Earlier in mid-February, the Association for the promotion of agroforestry in Wallonia and Brussels (l’Association pour la promotion de l’agroforesterie en Wallonie et à Bruxelles – AWAF) joined a symposium held in Brussels entitled “Produce the future. For a horticultural sector that is a source of resilience”. Those two days were a great opportunity to discuss nature-based solutions to adapt our territories to the growing environmental issues. New ways of planning and managing the territories are indeed needed in order to mitigate the impacts of climate change and to preserve biodiversity, soil and water resources.
At the heart of those questions: seedlings of course! Herbaceous and ligneous plants, wild and horticultural, native and exotic, are the whole range of plants that are needed to help the cities and territories to be more resilient.
However, those developing needs raise numerous questions for the practitioners but also for the producers of plants. How to foresee the evolution of the demand, how to balance the use of native and non-native plants in the context of such diverse use and environmental changes, how to establish a dialogue between the needs on the ground and the realities of the tree nurserymen… ? Addressing those questions is necessary to guarantee sustainable and relevant revegetation in the face of environmental issues.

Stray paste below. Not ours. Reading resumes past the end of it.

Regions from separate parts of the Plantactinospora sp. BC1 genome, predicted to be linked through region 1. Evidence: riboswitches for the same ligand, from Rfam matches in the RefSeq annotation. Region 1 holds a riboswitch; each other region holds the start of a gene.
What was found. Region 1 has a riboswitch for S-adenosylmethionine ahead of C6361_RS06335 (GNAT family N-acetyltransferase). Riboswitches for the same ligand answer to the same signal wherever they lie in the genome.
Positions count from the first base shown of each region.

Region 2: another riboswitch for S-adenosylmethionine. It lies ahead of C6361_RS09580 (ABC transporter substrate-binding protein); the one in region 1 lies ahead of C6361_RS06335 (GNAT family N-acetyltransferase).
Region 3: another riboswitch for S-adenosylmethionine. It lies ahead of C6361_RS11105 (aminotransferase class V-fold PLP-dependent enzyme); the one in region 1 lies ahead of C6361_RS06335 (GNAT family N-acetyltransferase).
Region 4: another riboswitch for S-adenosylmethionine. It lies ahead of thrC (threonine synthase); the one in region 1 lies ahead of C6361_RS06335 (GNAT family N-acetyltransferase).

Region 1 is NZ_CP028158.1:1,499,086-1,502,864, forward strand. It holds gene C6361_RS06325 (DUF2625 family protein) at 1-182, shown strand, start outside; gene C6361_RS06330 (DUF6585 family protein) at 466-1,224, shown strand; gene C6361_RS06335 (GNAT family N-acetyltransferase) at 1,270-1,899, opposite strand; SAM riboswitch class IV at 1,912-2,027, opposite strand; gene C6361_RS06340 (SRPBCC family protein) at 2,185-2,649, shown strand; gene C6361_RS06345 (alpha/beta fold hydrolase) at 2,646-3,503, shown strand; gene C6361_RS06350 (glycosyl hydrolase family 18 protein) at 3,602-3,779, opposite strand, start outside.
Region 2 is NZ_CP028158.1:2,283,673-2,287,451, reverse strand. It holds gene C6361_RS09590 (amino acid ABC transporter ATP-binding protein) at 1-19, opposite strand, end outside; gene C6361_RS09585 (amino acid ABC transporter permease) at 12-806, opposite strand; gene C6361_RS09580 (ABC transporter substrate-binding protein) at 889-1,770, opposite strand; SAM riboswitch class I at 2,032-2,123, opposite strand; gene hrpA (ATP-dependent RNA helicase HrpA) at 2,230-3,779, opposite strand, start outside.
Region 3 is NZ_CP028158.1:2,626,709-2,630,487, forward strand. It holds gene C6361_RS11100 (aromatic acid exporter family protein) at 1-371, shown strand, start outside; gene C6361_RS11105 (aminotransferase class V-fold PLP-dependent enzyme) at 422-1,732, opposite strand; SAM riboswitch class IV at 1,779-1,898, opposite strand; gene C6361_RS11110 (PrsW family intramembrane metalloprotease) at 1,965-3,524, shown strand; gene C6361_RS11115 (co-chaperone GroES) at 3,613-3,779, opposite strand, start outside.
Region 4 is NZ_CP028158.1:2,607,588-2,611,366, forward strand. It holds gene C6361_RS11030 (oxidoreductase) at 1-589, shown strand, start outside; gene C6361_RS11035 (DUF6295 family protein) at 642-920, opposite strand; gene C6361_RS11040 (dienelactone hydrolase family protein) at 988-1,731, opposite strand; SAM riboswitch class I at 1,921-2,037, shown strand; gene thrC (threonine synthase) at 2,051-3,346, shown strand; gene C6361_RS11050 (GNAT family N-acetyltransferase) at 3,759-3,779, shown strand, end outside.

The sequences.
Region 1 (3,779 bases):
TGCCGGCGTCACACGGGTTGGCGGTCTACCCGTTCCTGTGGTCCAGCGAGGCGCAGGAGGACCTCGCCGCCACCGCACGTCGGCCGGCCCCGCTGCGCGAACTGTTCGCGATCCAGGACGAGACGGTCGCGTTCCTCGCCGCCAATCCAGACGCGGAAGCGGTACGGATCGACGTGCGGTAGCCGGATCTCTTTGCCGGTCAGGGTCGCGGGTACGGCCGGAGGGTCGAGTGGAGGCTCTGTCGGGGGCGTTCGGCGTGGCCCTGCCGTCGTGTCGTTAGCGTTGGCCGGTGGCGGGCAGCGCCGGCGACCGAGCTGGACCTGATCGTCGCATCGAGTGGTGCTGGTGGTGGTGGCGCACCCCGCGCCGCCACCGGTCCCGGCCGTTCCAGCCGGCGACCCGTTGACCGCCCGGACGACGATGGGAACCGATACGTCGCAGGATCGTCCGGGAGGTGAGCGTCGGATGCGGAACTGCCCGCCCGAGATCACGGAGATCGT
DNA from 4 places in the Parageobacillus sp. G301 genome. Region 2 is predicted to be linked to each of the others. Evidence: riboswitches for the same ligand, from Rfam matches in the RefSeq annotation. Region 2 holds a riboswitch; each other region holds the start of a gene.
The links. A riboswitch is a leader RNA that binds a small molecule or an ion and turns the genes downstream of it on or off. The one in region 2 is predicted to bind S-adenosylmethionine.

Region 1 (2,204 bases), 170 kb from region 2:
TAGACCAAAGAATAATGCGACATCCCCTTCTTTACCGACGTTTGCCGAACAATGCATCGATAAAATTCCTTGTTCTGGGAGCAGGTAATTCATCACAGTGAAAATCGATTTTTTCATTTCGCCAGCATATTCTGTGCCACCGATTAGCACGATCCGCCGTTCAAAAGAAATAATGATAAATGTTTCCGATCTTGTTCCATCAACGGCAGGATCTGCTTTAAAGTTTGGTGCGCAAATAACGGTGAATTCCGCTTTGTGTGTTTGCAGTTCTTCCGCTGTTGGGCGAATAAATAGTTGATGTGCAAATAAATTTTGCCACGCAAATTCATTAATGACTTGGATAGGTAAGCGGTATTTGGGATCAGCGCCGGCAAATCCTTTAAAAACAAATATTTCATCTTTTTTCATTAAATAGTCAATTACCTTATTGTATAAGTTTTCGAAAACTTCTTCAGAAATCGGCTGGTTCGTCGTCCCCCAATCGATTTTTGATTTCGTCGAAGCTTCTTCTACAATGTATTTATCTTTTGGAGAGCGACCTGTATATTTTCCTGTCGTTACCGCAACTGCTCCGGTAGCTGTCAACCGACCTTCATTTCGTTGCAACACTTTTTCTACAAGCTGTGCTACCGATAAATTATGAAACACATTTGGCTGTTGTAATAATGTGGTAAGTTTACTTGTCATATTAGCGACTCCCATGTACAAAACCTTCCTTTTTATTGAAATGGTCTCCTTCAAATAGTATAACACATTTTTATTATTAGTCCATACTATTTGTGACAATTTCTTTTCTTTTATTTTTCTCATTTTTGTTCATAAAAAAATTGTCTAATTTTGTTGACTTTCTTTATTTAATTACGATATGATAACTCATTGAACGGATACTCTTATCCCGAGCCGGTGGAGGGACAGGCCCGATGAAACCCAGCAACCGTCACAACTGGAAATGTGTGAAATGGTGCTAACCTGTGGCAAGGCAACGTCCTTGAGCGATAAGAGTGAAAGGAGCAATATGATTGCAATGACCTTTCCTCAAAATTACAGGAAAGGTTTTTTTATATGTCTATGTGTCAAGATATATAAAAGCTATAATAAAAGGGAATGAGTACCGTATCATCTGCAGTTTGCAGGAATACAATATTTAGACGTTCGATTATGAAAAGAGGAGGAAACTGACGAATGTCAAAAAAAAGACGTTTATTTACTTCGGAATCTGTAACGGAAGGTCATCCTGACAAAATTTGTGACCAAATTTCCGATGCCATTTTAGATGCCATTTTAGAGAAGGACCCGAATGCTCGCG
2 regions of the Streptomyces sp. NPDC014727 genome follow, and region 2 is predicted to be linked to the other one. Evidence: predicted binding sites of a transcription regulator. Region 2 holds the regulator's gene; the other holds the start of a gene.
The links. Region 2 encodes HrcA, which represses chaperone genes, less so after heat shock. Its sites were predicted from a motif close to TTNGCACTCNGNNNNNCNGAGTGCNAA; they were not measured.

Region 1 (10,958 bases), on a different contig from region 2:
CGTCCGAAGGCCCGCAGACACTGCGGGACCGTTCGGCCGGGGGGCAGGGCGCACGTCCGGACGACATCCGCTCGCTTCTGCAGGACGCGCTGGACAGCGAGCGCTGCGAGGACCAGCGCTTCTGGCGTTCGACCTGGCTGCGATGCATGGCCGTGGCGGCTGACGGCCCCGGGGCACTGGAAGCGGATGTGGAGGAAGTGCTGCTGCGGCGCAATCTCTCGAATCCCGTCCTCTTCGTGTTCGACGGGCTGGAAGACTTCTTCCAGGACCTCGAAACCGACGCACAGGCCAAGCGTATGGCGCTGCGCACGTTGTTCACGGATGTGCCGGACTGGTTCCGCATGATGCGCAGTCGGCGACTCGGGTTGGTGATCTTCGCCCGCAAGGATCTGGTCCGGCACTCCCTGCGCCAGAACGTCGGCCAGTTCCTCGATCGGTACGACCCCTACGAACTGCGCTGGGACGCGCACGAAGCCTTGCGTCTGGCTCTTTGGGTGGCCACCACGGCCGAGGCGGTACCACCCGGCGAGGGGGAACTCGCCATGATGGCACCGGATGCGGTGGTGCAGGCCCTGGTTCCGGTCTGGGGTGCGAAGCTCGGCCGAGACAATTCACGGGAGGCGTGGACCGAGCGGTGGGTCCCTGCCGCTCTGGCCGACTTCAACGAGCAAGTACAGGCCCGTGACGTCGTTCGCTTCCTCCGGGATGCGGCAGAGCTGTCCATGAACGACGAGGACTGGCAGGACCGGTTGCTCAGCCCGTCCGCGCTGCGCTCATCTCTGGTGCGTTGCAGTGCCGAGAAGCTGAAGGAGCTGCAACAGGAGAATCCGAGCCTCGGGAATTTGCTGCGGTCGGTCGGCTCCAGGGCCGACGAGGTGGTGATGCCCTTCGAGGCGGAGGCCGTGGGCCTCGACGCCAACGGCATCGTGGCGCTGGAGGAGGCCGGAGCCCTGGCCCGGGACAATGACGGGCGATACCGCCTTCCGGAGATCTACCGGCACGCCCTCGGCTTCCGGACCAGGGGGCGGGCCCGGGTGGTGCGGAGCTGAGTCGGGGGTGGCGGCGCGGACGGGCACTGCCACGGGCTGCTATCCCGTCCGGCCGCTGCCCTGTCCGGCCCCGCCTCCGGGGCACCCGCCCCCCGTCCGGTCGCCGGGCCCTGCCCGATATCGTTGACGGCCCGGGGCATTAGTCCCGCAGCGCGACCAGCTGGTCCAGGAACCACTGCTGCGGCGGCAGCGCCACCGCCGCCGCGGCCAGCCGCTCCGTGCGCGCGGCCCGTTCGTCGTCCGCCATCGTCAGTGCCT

Amongst those two days of discussions, AWAF tried to shed light on the current need for plants and seedlings. We discussed about the different types of public (farmers, private and public actors in the field of land use planning, architecture, urban planning, citizens, and local authorities…) involved in plantations both in rural and urban areas, as well as the main objectives and characteristics of those publics and why knowing and understanding those publics is important for the tree producer.
Additionally, we exposed some of the most prominent questions producers may face when considering starting such an activity: what is expected from the clients, how to deal with the necessary diversity of plants to produce, and how to choose between native and non-native plants.
The symposium was also a great opportunity to promote international connections. Most notably, representatives of the French label “Végétal local” (label guaranteeing locally collected wild plants) came to Brussels to share their experience on what is a hot topic in Belgium.
All the presentations will soon be available (in French) at the following address :